I trained as a physicist and then as a historian of science. My PhD dissertation, as well as my first publications in the field, dealt with the history of electromagnetism (H. Hertz’s work on electromagnetic waves) and quantum electrodynamics. I clarified the first attempts to provide a quantum and relativistic theory of the electron, and showed the connection of experimental tests with the correspondence principle in quantum mechanics. These works of a technical character introduced me to historical research and would prove useful, later on, when I had to deal with 4th year students in Physics and Mathematics.
During an extended postdoctoral stay at the Department of History and Philosophy of Science of the University of Cambridge (1993-1995) and the Centre de Recherche en Histoire des Sciences et des Techniques at La Villette, Paris (1996), the focus of my work widened to include the social and cultural history of contemporary science. My research on radioactive laboratories and the rise of the nuclear sciences took into account the material and social dimension of scientific practice, including its industrial connections. In “The manufacture of the positron” I reflected upon the relation between theory and experiment in contemporary physics and about the ways it was portrayed in discovery accounts. My stay in Paris resulted in a special issue of History & Technology, jointly edited with S. Boudia, on Science, medicine, and industry: The Curie and Joliot-Curie laboratories. This issue, and subsequent book chapters in edited books, established a new image of Curie as an entrepeneurial scientist, an advocate of state support for science, and a researcher who pioneered the joint management of domestic and professional life. These remain amongst my main research interests.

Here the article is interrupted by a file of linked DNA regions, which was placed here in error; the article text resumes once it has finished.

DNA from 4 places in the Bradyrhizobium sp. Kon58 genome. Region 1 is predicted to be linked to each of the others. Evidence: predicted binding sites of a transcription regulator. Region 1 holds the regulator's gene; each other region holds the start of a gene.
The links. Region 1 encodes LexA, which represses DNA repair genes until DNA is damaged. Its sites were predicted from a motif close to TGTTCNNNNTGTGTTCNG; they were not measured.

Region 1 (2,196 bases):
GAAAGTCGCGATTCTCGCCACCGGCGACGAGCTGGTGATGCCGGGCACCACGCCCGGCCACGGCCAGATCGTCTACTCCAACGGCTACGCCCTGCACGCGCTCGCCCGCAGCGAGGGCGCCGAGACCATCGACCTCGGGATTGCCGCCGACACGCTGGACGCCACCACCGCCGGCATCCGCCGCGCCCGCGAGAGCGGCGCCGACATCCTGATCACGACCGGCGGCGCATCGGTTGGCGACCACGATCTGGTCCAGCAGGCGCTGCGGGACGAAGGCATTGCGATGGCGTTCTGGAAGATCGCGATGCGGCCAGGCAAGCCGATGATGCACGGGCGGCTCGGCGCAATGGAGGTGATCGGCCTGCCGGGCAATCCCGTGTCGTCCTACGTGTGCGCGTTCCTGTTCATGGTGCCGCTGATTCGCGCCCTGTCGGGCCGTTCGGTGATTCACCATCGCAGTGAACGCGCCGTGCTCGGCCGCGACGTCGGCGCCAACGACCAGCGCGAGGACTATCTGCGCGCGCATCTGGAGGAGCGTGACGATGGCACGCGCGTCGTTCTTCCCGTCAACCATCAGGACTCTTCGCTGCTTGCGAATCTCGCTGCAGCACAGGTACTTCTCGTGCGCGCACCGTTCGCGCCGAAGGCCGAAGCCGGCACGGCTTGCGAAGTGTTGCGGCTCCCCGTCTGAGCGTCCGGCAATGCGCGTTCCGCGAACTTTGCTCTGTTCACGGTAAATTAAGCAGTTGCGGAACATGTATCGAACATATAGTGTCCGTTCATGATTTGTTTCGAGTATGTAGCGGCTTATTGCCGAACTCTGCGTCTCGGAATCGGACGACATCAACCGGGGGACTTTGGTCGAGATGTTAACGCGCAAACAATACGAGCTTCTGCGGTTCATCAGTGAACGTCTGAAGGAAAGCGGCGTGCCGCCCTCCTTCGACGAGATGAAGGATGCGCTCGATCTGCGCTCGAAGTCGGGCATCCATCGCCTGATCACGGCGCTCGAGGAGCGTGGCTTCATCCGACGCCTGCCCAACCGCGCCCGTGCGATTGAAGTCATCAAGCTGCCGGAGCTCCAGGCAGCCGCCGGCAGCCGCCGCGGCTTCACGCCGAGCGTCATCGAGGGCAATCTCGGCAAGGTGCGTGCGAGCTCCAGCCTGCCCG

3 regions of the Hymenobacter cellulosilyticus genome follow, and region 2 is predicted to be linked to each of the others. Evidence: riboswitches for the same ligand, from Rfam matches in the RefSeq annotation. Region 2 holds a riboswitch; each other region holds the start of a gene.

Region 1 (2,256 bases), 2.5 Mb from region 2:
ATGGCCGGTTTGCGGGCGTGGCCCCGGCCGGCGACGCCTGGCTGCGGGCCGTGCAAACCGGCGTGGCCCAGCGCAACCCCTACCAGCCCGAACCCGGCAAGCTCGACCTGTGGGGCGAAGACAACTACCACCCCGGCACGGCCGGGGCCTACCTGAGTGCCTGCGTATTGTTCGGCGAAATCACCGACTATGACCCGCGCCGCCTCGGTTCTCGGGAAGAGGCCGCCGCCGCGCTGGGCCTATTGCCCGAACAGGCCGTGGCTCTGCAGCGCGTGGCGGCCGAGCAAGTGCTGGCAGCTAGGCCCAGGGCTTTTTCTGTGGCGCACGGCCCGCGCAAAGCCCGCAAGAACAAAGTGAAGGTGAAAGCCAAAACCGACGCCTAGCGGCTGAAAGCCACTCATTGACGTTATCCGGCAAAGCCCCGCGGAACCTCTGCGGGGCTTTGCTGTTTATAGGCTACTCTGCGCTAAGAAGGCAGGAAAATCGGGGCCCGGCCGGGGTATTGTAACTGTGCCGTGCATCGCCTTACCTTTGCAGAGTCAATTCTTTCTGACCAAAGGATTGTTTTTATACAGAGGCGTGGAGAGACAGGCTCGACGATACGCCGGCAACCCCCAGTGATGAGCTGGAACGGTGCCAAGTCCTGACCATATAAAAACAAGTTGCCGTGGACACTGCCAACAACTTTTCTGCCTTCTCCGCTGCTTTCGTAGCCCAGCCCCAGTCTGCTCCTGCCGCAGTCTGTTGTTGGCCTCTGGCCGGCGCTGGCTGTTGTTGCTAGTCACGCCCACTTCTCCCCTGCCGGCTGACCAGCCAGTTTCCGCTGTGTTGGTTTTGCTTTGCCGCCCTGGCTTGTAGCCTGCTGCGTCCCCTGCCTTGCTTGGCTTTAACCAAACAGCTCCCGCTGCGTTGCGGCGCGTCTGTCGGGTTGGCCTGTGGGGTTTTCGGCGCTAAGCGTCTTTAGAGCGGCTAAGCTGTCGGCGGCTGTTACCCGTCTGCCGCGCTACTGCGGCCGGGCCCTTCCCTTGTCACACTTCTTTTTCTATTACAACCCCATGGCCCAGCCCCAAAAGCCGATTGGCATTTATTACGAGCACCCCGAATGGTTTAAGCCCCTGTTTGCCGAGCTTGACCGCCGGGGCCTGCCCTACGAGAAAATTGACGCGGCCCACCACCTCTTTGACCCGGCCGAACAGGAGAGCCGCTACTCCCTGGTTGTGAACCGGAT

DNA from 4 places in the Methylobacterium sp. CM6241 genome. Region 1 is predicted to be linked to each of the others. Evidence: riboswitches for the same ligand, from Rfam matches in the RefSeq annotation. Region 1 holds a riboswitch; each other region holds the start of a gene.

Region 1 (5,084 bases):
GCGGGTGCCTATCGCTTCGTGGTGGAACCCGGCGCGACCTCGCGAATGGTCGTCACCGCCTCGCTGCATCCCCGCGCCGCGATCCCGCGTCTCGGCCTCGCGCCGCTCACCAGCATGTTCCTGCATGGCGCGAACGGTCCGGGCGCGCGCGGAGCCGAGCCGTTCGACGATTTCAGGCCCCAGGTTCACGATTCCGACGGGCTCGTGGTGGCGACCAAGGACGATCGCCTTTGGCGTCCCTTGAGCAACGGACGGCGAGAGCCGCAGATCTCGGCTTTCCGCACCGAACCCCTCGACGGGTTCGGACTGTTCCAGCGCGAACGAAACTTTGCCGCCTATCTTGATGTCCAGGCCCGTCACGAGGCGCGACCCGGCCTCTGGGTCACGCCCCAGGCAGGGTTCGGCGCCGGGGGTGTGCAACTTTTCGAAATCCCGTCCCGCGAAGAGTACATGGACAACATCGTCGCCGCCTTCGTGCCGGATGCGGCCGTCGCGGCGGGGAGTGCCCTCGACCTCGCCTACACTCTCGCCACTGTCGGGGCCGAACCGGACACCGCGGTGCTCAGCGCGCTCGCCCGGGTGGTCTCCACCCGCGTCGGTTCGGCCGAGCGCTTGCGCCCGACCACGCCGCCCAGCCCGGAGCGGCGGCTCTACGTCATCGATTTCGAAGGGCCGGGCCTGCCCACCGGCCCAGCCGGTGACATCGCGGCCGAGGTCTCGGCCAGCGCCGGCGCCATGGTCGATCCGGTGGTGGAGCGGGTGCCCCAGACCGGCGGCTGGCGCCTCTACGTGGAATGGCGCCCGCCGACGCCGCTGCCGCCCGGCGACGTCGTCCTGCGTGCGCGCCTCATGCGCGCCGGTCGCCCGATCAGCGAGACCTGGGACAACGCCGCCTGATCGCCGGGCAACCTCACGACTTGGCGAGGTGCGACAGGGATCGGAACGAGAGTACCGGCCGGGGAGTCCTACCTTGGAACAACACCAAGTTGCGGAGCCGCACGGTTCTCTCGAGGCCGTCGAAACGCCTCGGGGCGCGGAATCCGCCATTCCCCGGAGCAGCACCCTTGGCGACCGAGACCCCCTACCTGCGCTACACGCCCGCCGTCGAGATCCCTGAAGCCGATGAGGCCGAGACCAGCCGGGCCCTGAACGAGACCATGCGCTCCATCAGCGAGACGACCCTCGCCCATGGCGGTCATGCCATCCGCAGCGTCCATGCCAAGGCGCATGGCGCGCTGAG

Back to Spain, in 1997 I got a permanent position at the Universitat Autònoma de Barcelona, which had recently established a Centre for the History of Science (CEHIC) and had pioneered postgraduate education in the field from the late 1980s. In 2000 I was appointed director of the CEHIC and coordinator of an interuniversity PhD programme in the History of Science. I held both positions for ten years, during which the centre consolidated and we established a new Official Master in History of Science: Science, History and Society, the first in the discipline in the country. I coordinated it until 2010 and coordinate it again since 2013. Through this period I also set up and directed the Servei d’Arxius de Ciència, which to this day seeks to preserve and make known the papers of contemporary Catalan scientists. Together with researchers at the University of València, I led a research project on the material culture of contemporary science in Spain, closely connected to our archival endeavours. All these research-enabling activities required much administrative work and resulted in substantial funding.
During the same period I was deeply involved in two book series in the history of science (Clàssics de la Ciència and Ciència i Acció), and supervised the edition or edited several books for them both, including, amongst others, a translation of Einstein’s major works on relativity, M. Curie’s biographical texts, or T. S. Kuhn’s Structure.
I spent the year 2010-2011 at the Department of History and Philosophy of Science in Cambridge. I had recently begun work on the history of the physical sciences in Spain and was leading a new project on the subject. This work led to a major paper on physics, culture and power in Francoist Spain, and to an edited book in Spanish (La física en la dictadura). I have analyzed the coproduction of physics and politics in Spain through Francoism, paying particular attention to international relations and specifically to the European Organization for Nuclear Research (CERN). I have contributed a chapter on the subject to an edited book on Science Policies and Twentieth-Century Dictatorships: Spain, Italy and Argentina (Ashgate, 2015) and am currently working on physics and politics during the so-called Transition to democracy, after Franco’s death, in the framework of new project on Physics in the Construction of Europe.